County Will Fight Special Tax Zones To Keep Its Share

By HOWARD FINE
Staff Reporter

Strapped for cash and critical of the city's recent redevelopment efforts, L.A. County supervisors have approved a policy to challenge any redevelopment zone designations in areas it does not consider blighted.

Saying cities often stretch the definition of blight, causing the county to lose as much as $300 million in annual tax revenues, Supervisor Zev Yaroslavsky called the zones "the most common abuse of redevelopment law by cities up and down the state, depriving counties of billions of dollars."

Yaroslavsky led the county's push to file a lawsuit in June against the city of Los Angeles after a downtown redevelopment area was created near Staples center. A portion of that area is slated for the proposed second phase of the downtown sports and entertainment center.

"With our health system teetering on the edge of collapse and other vital county services threatened, we cannot afford to let this happen any more," he said.

The new policy, which lays out the ground rules under which the county can challenge a redevelopment zone designation, "is a message to cities that the county is watching very closely what they do," said Bob Moran, an analyst with the county administrative office.

City officials maintain that the entire 30-acre redevelopment area created earlier this year meets the standards for blight.

"We have a serious problem with blight and homelessness downtown," said David Farrar, chairman of the board of commissioners of the L.A. City Community Redevelopment Agency. "Our criteria for determining blight are fully consistent with state law and we feel confident it will withstand any challenge."

Question of cash

At the crux of the dispute between the county and cities is how tax dollars from new projects are distributed.

"This is really all about tax splits," said Larry Kosmont, an economic development consultant who has represented both counties and cities in redevelopment disputes. "The county is now strapped for money and it doesn't want to settle for the typical pass through arrangements that redevelopment projects bring."

Before an area is declared a redevelopment zone, tax revenues generated within the area are split among the county, city, school districts and other local agencies according to a state-mandated formula. But when an area is declared a redevelopment zone, a portion of future revenues generated by projects within the zone go to the redevelopment agency to plow back into the area. Thus, each of the other agencies receives a smaller percentage of revenues.

Proponents argue that redevelopment monies attract more projects into a given area, increasing overall revenues. The bigger pie, they say, means greater revenues for everyone.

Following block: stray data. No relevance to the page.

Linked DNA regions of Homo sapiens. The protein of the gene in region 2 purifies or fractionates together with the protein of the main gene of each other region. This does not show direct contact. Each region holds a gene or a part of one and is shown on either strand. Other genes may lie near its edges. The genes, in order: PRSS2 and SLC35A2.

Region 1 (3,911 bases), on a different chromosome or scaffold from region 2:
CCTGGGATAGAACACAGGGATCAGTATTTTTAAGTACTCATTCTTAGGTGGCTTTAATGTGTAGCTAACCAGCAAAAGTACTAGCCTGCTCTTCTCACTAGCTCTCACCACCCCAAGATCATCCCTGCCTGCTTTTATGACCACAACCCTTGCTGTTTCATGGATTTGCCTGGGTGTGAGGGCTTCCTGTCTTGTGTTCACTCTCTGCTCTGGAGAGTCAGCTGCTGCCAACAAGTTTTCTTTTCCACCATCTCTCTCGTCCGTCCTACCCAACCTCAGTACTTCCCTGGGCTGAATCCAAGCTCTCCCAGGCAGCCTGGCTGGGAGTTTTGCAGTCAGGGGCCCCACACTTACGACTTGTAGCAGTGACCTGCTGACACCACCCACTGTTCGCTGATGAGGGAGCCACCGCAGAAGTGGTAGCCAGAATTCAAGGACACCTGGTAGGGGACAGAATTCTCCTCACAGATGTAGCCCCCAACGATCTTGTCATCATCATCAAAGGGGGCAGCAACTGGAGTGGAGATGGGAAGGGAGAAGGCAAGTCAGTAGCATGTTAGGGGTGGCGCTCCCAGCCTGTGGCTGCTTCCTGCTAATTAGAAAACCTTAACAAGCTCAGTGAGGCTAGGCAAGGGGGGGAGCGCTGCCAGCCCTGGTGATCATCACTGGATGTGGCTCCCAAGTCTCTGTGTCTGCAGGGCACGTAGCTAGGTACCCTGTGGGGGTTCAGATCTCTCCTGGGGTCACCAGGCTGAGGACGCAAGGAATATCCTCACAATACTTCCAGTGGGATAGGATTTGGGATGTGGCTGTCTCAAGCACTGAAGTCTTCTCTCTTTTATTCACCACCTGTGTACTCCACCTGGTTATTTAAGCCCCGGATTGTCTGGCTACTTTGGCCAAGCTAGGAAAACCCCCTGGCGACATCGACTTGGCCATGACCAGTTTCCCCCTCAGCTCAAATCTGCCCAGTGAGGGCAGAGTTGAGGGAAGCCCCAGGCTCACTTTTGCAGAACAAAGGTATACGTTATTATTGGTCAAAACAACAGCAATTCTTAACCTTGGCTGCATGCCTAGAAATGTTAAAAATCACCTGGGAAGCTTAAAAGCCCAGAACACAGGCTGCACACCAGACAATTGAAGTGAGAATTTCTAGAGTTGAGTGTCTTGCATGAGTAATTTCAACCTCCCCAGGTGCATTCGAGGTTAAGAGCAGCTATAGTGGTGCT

And, for the most part, this is the way it has worked over the years.

"In the vast majority of cases, redevelopment projects are warranted, are done correctly," said Tony Canzoneri, a redevelopment attorney with the downtown law firm of Brown, Winfield & Canzoneri LLP. "In those cases, everybody wins."

But the picture is murkier with some redevelopment designations, particularly in areas that have not deteriorated to slum conditions. Critics said developers might have come into the area without the redevelopment designation, generating just as much in revenues. The only difference, they said, is that the county, local schools and other local agencies get a smaller take because a portion of the revenues is taken off the top and funneled back into the redevelopment agency.

"The way Los Angeles and other cities have done this is to subsidize commercial developments to grab more dollars," said Chris Norby, a former Fullerton city councilman and county supervisor-elect who is one of the state's leading redevelopment critics. "The losers in this process are the counties and other agencies that get a smaller share of funds."

Crisis mode

L.A. County's argument is made more acute because the health system is facing the prospect of making $800 million in cuts over the next three years, while other areas are facing cutbacks in state funding.

"Given the state of our budget right now, every single dollar is crucial and we're going to fight to get every last dollar we can," Moran said.

To that end, the county has challenged other redevelopment areas, including one in Arcadia now working its way through the courts and one a few years ago in Diamond Bar.

Besides the zone near Staples, the county is scrutinizing the city's proposal to carve out a new Central Industrial Redevelopment Project Area in the eastern part of downtown, Moran said.

Farrar, chairman of L.A.'s CRA, said the agency and city want to work with the county as it implements the formal policy.

"We're pleased that the county has actually laid down a clear set of guidelines and goals," Farrar said. "It makes it easier for us to sit down and discuss the issues with them. We hope it avoids any repeat of the knee-jerk reaction that led to the filing of the lawsuit against our City Center project."

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